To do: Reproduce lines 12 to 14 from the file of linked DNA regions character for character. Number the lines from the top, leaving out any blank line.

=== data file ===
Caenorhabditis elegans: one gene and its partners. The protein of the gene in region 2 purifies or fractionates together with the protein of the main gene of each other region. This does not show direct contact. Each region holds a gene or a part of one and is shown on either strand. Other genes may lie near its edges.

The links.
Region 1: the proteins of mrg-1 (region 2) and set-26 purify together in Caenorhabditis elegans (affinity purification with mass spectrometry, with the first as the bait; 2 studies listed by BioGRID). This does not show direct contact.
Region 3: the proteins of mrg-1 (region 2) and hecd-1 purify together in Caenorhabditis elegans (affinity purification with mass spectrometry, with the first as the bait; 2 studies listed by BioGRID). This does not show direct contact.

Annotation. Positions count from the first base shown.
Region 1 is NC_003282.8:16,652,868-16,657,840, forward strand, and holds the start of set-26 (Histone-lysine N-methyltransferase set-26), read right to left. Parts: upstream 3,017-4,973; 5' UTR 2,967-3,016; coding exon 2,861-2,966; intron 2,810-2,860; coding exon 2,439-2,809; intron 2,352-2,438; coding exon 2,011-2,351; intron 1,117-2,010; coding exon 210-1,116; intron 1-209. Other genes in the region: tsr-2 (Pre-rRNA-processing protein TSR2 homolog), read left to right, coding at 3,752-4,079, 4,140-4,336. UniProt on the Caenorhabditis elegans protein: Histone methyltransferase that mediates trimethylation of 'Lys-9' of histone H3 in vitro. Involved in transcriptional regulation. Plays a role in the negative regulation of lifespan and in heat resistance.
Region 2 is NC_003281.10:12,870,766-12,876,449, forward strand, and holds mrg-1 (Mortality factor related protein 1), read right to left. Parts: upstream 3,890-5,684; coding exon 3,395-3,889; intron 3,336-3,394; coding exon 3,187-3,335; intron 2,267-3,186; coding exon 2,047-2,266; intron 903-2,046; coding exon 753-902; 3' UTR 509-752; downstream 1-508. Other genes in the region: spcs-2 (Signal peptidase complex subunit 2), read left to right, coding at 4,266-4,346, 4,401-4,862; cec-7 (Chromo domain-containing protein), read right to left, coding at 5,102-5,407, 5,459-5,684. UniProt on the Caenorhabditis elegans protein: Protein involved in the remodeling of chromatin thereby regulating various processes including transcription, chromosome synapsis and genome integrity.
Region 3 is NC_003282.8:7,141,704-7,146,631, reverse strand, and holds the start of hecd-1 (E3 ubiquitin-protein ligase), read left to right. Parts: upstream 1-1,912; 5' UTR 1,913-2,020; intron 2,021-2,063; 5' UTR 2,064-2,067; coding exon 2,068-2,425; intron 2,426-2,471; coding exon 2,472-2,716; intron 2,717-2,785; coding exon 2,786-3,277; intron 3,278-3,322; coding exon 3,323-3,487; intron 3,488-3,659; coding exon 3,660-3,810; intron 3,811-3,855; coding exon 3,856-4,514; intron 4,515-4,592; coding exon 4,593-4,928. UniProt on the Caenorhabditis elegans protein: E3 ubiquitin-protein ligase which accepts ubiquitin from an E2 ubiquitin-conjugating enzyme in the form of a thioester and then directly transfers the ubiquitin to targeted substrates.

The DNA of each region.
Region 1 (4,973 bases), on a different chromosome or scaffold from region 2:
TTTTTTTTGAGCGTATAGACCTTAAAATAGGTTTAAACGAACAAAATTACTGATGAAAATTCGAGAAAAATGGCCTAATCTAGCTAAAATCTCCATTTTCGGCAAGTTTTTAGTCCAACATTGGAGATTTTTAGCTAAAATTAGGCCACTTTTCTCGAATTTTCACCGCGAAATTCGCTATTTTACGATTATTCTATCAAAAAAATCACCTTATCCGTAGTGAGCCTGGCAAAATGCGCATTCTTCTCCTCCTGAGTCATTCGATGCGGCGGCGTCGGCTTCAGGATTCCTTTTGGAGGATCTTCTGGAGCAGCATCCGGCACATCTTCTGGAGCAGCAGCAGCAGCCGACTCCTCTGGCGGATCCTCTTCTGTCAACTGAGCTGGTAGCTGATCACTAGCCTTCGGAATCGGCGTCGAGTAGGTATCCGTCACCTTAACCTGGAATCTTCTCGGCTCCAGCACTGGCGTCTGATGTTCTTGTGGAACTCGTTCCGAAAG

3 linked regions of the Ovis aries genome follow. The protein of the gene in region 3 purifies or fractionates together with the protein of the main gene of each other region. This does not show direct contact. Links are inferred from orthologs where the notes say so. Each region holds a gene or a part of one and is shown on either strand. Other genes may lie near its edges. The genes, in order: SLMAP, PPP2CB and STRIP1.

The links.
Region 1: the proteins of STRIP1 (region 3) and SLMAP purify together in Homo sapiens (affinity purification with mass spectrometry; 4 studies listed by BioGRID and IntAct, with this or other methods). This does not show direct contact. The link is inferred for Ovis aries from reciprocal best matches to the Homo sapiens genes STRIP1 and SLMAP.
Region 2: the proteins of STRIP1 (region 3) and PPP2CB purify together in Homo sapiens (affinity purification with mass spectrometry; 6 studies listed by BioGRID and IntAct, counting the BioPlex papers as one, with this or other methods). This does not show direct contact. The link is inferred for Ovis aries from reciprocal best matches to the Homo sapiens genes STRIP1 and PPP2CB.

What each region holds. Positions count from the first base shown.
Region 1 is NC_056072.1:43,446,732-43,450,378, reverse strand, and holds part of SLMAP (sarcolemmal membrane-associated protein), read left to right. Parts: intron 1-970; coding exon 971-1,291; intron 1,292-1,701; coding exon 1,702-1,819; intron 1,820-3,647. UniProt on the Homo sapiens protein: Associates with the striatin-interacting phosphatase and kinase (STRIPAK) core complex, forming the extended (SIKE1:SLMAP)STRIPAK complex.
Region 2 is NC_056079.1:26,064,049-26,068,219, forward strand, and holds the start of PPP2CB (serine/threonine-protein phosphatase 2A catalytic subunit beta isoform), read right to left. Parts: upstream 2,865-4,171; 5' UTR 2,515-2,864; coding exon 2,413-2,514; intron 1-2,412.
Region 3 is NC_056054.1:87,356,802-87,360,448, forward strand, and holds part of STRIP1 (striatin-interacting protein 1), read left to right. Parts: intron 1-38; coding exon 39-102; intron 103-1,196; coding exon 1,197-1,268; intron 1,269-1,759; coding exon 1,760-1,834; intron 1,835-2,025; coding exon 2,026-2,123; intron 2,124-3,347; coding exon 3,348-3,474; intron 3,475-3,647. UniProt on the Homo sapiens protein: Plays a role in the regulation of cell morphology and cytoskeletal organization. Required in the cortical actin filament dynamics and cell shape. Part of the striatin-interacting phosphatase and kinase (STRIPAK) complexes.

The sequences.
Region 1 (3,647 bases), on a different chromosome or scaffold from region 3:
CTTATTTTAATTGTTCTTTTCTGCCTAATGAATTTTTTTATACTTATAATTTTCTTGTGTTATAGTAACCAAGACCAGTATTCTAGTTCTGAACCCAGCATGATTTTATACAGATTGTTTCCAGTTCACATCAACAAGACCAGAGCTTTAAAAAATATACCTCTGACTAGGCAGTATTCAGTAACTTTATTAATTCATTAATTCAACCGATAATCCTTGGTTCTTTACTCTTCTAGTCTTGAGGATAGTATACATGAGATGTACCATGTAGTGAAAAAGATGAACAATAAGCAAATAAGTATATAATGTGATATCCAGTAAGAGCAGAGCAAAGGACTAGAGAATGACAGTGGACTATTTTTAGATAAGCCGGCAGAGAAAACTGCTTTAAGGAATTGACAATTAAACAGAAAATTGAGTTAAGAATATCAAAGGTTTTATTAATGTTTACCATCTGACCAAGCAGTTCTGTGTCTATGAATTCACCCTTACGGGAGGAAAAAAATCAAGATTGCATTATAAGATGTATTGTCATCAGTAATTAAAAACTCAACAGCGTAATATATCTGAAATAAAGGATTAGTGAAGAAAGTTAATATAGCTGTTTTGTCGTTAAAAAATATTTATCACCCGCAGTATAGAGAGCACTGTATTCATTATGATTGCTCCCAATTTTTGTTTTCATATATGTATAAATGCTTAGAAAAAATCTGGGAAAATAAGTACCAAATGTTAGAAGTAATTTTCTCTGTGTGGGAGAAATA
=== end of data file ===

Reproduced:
3 linked regions of the Ovis aries genome follow. The protein of the gene in region 3 purifies or fractionates together with the protein of the main gene of each other region. This does not show direct contact. Links are inferred from orthologs where the notes say so. Each region holds a gene or a part of one and is shown on either strand. Other genes may lie near its edges. The genes, in order: SLMAP, PPP2CB and STRIP1.

The links.
Region 1: the proteins of STRIP1 (region 3) and SLMAP purify together in Homo sapiens (affinity purification with mass spectrometry; 4 studies listed by BioGRID and IntAct, with this or other methods). This does not show direct contact. The link is inferred for Ovis aries from reciprocal best matches to the Homo sapiens genes STRIP1 and SLMAP.